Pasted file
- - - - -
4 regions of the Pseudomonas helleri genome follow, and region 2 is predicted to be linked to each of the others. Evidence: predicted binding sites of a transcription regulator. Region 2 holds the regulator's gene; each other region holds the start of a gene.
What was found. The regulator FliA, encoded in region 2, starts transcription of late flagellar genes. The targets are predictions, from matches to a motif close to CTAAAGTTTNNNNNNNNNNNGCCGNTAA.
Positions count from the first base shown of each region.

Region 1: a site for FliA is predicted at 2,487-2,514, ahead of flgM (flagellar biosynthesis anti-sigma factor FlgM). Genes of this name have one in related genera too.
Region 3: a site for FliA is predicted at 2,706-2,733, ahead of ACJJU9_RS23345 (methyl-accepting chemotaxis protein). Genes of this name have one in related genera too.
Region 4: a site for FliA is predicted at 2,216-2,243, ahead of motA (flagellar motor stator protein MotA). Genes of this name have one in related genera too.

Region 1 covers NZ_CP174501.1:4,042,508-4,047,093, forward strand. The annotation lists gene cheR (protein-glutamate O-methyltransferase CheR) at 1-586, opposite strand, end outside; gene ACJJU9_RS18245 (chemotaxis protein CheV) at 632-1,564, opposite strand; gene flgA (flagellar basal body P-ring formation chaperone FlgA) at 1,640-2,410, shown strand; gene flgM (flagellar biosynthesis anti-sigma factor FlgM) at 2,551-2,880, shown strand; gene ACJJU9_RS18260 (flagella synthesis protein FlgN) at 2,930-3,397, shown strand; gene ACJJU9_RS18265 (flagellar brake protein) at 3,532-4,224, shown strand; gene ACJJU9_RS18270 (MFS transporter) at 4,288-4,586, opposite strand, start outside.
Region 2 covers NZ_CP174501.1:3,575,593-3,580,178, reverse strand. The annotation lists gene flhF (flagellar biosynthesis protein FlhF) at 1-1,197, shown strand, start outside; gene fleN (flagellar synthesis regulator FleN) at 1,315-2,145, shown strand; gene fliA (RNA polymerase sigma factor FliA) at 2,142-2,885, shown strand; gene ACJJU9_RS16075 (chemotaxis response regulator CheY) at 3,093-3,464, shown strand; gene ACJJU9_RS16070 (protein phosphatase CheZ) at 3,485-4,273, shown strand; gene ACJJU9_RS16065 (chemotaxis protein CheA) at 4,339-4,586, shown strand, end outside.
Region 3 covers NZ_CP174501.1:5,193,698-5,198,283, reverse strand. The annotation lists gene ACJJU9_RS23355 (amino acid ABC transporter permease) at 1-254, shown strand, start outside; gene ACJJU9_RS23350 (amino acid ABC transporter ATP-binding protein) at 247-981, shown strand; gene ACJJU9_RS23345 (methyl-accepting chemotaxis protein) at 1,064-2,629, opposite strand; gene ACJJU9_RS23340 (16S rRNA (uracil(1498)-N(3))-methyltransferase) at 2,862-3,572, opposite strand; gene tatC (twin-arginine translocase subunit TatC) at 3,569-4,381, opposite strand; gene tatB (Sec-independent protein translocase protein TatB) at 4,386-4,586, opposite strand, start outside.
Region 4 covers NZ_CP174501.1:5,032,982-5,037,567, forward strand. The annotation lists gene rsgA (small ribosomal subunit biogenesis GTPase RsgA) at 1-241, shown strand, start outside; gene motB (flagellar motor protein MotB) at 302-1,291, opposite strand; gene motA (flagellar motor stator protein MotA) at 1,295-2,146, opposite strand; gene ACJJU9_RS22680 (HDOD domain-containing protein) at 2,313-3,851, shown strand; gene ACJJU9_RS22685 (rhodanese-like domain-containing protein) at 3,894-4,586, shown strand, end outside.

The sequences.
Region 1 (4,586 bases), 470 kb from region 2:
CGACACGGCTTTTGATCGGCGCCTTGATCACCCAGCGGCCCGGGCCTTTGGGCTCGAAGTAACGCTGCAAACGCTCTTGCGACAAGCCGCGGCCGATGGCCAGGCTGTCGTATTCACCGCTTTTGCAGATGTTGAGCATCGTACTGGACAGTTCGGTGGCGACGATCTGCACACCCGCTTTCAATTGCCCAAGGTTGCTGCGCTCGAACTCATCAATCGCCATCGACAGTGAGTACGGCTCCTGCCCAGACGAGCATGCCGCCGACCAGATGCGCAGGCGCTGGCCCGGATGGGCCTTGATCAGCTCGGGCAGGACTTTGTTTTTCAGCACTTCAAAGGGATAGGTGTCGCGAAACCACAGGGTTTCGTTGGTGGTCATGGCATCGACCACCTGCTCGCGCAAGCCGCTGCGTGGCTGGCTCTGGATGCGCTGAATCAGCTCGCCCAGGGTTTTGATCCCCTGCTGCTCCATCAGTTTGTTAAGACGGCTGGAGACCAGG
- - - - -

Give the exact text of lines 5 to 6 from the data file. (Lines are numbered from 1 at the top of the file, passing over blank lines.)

Region 3: a site for FliA is predicted at 2,706-2,733, ahead of ACJJU9_RS23345 (methyl-accepting chemotaxis protein). Genes of this name have one in related genera too.
Region 4: a site for FliA is predicted at 2,216-2,243, ahead of motA (flagellar motor stator protein MotA). Genes of this name have one in related genera too.